During the transition to the PS3/360 from the prior generation, EA Sports made a gross miscalculation in stripping many long-established modes from the new versions of its games. This put off lifelong fans who expected more - or at least equal - value on their new systems. Madden took years to recover from this gaffe, and moving into the PS4/Xbox One era EA assured us it wouldn't make the same mistake twice. NHL 15 proves that is a bald-faced lie.
Don't let the allure of authentic arenas and improved NBC-branded commentary fool you - NHL 15 is a colossal disappointment. Missing modes like the six-on-six EASHL, GM Connected, and Live the Life, NHL 15 starts the game down a man. When you add the fact that existing modes like Be a Pro and Be A GM have been fundamentally stripped of essential features, it's downright insulting to hockey fans everywhere.
At first glance, Be A GM looks like a fresh new experience thanks to its new menus. Spend a few hours with the mode and, like an undisciplined hockey club, it slowly starts to reveal its flaws. The RPG-style upgrade system for your GM is gone, as is the ability to play games with your AHL franchise. You can scout for prospects during the season, but EA inexplicably removed the ability to control the fate of your franchise in the draft. Why you would have one without the other is mystifying. The mode also lacks the ability to start with a fantasy draft.
Be A Pro slides into the boards headfirst as well. EA removed the rookie showcase that determined your draft position, deleted the minor leagues from the equation altogether, and doesn't even bother to offer a critique or grade of your performance during games. You can't even sim to the next shift, which means you get to sit and stew in the penalty box if you draw a five minute major for fighting.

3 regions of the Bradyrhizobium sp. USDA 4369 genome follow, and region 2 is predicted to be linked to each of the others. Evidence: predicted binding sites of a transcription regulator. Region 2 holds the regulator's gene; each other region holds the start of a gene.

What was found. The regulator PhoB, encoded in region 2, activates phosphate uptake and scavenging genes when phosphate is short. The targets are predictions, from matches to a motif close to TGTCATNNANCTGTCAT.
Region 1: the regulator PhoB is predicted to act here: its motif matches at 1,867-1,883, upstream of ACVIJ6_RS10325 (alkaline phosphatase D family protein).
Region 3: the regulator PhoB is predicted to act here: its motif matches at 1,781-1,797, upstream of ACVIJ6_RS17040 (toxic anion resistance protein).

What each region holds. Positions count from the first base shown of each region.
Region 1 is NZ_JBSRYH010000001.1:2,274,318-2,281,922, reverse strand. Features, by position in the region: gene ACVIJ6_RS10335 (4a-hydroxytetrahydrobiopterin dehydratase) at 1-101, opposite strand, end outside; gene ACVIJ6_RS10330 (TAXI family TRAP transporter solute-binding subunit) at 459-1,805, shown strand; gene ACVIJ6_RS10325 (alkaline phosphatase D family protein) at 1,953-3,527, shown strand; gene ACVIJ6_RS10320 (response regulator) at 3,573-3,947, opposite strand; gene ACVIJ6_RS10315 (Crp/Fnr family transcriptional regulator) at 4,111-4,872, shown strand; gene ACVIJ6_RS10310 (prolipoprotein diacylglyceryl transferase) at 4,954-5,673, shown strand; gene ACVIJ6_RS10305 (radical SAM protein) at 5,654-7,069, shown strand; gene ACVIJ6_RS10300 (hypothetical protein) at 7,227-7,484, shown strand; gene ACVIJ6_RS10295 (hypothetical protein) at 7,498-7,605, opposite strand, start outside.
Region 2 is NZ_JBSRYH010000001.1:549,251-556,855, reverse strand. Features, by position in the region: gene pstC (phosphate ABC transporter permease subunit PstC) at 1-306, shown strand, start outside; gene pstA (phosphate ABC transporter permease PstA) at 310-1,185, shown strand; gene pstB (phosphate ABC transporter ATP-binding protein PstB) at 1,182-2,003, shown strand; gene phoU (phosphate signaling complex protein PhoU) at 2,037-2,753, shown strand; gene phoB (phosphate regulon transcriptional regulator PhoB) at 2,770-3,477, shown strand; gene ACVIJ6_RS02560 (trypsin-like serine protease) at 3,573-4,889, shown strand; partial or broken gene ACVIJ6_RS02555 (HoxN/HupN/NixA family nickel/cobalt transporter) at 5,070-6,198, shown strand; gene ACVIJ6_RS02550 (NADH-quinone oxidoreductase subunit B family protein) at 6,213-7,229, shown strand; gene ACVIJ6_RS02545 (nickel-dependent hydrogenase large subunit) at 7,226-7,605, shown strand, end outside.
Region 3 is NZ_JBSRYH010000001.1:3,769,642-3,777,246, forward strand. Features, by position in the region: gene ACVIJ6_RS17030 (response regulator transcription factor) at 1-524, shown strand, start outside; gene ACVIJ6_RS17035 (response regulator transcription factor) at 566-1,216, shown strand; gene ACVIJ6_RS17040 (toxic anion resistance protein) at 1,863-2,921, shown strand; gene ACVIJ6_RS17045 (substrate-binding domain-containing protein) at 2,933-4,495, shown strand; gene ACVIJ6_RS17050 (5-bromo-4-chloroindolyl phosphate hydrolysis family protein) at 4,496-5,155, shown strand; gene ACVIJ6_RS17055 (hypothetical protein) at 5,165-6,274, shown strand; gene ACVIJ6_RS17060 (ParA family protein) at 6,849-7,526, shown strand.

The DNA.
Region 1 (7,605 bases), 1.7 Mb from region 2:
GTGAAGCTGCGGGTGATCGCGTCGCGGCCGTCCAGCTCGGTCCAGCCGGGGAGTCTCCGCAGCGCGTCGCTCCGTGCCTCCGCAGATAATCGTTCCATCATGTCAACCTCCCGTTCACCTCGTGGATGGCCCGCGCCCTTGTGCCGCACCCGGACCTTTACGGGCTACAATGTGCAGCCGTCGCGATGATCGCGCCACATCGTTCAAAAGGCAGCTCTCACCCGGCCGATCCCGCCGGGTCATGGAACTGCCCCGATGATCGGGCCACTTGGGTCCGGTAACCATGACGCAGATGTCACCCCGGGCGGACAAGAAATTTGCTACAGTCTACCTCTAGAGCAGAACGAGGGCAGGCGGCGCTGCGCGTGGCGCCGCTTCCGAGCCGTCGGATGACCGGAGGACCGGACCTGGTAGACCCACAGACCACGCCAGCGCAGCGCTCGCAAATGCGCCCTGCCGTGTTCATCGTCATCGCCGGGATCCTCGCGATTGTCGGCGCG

EA says it plans to add some of these missing features, like five-on-five online teamplay (no human controlled goalies), the GM draft, and Be A Pro coach grades in the next few months. Even with their inclusion down the line, NHL 15 still faces an insurmountable deficit.
I wish I could say things get better when you take the ice. For the transition to the new consoles, EA touted its brand-new puck physics and multi-player collisions. These small advancements are welcome - I especially think the puck physics change the way you play around the net - but they do little to make up for the deficiencies found everywhere else on the ice. Defensive controls like stick lifts and poke checks have been severely marginalized against A.I. opponents, which means your best bet to play sound defense is patrol passing lanes in the middle of the ice instead of actively engaging puck carriers. These controls work better against human opponents online. Even if you play sound defense, though, your sieve goalies will let you down by giving up bad angle goals. I rarely had a goalie with a save percentage over .800 in offline play, even if they faced a low number of shots from low percentage areas.
The slightly modified skill stick still gives you the opportunity to dazzle crowds and breeze past defenders with a few new moves, but don't expect much support from your A.I. linemates. Playing with these disinterested pylons is like playing with a team full of Dany Heatleys, who are more than willing to get into scoring position but offer no support along the boards, rarely recognize when it's time to break out of the defensive end, and struggle to defend the backside from cross-ice passes that lead to one-timers.
Some serious bugs also plague the on-ice experience. During my time with the game, one backhand that sailed over the net was counted as a goal, a referee blew a shootout dead while I was in mid-shot, and I witnessed a puck gravitate through the net to a defender's stick (so much for realistic puck physics).
With the startling amount of missing content, kneecapped modes, and uneven gameplay in NHL 15, either EA Sports isn't giving EA Canada the same level of resources as its other sports franchises or the development team is woefully incapable of negotiating a console transition. If the publisher doesn't care to put a winning effort into its NHL series, hockey fans have no reason to jump over the boards and buy the game.
NHL's first foray on new-gen consoles is one to forget – and avoid.